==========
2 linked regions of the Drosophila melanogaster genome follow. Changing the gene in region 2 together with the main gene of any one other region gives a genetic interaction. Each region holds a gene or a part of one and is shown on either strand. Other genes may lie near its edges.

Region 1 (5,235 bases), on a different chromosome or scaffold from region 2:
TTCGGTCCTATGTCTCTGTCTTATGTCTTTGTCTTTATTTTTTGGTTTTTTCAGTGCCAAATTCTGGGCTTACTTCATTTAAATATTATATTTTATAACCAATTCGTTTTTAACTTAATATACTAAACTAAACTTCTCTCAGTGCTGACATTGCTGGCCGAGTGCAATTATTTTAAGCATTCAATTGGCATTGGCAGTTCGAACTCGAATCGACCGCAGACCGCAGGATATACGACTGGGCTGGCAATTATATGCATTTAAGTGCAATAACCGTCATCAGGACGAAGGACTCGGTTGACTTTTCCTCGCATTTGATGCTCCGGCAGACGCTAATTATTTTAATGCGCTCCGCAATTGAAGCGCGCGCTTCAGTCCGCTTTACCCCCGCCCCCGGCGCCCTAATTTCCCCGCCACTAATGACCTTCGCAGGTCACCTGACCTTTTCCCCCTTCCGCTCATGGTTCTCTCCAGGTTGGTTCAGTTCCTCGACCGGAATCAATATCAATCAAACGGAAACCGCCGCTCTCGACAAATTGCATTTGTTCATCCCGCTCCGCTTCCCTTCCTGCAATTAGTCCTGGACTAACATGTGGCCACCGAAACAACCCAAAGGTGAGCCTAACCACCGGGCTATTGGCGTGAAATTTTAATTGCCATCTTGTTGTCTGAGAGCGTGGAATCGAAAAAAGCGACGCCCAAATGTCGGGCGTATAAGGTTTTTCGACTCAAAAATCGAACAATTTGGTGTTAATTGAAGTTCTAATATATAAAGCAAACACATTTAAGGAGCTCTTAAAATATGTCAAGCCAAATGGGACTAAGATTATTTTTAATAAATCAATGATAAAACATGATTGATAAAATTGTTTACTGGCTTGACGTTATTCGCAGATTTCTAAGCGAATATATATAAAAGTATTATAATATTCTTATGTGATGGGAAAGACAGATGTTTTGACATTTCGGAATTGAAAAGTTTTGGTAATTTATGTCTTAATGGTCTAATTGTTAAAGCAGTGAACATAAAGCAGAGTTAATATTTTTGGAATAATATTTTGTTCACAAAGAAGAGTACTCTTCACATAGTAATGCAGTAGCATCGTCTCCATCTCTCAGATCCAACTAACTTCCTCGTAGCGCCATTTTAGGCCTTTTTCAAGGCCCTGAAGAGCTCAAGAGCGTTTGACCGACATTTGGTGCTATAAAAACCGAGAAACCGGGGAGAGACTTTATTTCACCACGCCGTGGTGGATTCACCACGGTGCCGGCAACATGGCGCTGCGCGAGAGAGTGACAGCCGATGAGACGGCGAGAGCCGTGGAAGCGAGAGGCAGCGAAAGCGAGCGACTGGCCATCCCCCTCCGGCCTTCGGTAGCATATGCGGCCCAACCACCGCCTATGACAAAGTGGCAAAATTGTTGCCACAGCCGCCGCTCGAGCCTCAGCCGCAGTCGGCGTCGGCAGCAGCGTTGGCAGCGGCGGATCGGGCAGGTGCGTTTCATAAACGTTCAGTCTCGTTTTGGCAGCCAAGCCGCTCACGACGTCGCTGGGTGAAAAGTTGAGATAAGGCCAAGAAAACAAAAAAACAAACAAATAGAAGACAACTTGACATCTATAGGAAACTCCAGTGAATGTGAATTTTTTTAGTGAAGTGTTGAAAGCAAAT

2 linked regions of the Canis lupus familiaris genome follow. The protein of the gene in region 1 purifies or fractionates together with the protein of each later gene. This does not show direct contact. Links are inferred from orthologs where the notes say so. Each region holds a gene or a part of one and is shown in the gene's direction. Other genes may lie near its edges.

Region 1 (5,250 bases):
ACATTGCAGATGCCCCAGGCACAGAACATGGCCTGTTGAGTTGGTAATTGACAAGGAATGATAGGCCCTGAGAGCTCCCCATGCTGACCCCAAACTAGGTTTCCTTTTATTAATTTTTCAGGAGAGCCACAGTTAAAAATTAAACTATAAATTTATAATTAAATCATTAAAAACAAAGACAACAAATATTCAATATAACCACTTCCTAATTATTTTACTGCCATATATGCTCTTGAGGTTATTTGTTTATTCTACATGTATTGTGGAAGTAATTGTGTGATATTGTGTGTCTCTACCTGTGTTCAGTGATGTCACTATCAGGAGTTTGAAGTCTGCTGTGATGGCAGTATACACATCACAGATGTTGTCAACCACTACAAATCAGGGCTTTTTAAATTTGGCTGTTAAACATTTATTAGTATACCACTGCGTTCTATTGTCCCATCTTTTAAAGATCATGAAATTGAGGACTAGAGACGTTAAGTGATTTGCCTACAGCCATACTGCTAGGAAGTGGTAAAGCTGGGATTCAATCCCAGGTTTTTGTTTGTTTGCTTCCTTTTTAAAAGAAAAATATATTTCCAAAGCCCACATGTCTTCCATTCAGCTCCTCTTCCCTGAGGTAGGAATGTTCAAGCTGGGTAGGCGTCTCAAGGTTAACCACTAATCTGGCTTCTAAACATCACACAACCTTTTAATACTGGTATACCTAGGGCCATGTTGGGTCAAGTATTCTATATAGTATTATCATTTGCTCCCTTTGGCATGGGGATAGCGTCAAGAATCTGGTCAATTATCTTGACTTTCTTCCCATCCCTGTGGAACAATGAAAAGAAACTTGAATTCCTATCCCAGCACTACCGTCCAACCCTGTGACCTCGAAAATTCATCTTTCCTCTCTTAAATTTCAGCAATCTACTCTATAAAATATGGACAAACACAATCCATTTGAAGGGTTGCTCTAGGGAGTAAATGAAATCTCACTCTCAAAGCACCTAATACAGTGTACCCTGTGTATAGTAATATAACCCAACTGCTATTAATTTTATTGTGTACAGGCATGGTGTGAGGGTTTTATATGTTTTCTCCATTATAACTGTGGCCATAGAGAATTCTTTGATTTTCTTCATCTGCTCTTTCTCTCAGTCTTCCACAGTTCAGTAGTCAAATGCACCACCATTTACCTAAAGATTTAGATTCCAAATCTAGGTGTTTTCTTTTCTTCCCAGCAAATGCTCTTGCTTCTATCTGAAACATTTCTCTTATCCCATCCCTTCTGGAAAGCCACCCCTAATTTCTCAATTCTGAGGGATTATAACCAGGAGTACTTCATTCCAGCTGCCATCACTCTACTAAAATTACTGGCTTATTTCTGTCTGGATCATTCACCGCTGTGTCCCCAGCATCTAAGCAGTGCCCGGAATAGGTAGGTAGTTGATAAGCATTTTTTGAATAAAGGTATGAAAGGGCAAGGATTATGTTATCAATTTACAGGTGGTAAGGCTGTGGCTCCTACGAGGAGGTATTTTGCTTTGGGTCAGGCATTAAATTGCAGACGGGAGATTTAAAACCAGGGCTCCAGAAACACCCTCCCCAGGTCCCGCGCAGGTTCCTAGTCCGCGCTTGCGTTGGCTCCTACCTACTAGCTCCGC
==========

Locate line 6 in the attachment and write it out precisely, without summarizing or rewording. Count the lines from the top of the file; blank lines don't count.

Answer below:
ACATTGCAGATGCCCCAGGCACAGAACATGGCCTGTTGAGTTGGTAATTGACAAGGAATGATAGGCCCTGAGAGCTCCCCATGCTGACCCCAAACTAGGTTTCCTTTTATTAATTTTTCAGGAGAGCCACAGTTAAAAATTAAACTATAAATTTATAATTAAATCATTAAAAACAAAGACAACAAATATTCAATATAACCACTTCCTAATTATTTTACTGCCATATATGCTCTTGAGGTTATTTGTTTATTCTACATGTATTGTGGAAGTAATTGTGTGATATTGTGTGTCTCTACCTGTGTTCAGTGATGTCACTATCAGGAGTTTGAAGTCTGCTGTGATGGCAGTATACACATCACAGATGTTGTCAACCACTACAAATCAGGGCTTTTTAAATTTGGCTGTTAAACATTTATTAGTATACCACTGCGTTCTATTGTCCCATCTTTTAAAGATCATGAAATTGAGGACTAGAGACGTTAAGTGATTTGCCTACAGCCATACTGCTAGGAAGTGGTAAAGCTGGGATTCAATCCCAGGTTTTTGTTTGTTTGCTTCCTTTTTAAAAGAAAAATATATTTCCAAAGCCCACATGTCTTCCATTCAGCTCCTCTTCCCTGAGGTAGGAATGTTCAAGCTGGGTAGGCGTCTCAAGGTTAACCACTAATCTGGCTTCTAAACATCACACAACCTTTTAATACTGGTATACCTAGGGCCATGTTGGGTCAAGTATTCTATATAGTATTATCATTTGCTCCCTTTGGCATGGGGATAGCGTCAAGAATCTGGTCAATTATCTTGACTTTCTTCCCATCCCTGTGGAACAATGAAAAGAAACTTGAATTCCTATCCCAGCACTACCGTCCAACCCTGTGACCTCGAAAATTCATCTTTCCTCTCTTAAATTTCAGCAATCTACTCTATAAAATATGGACAAACACAATCCATTTGAAGGGTTGCTCTAGGGAGTAAATGAAATCTCACTCTCAAAGCACCTAATACAGTGTACCCTGTGTATAGTAATATAACCCAACTGCTATTAATTTTATTGTGTACAGGCATGGTGTGAGGGTTTTATATGTTTTCTCCATTATAACTGTGGCCATAGAGAATTCTTTGATTTTCTTCATCTGCTCTTTCTCTCAGTCTTCCACAGTTCAGTAGTCAAATGCACCACCATTTACCTAAAGATTTAGATTCCAAATCTAGGTGTTTTCTTTTCTTCCCAGCAAATGCTCTTGCTTCTATCTGAAACATTTCTCTTATCCCATCCCTTCTGGAAAGCCACCCCTAATTTCTCAATTCTGAGGGATTATAACCAGGAGTACTTCATTCCAGCTGCCATCACTCTACTAAAATTACTGGCTTATTTCTGTCTGGATCATTCACCGCTGTGTCCCCAGCATCTAAGCAGTGCCCGGAATAGGTAGGTAGTTGATAAGCATTTTTTGAATAAAGGTATGAAAGGGCAAGGATTATGTTATCAATTTACAGGTGGTAAGGCTGTGGCTCCTACGAGGAGGTATTTTGCTTTGGGTCAGGCATTAAATTGCAGACGGGAGATTTAAAACCAGGGCTCCAGAAACACCCTCCCCAGGTCCCGCGCAGGTTCCTAGTCCGCGCTTGCGTTGGCTCCTACCTACTAGCTCCGC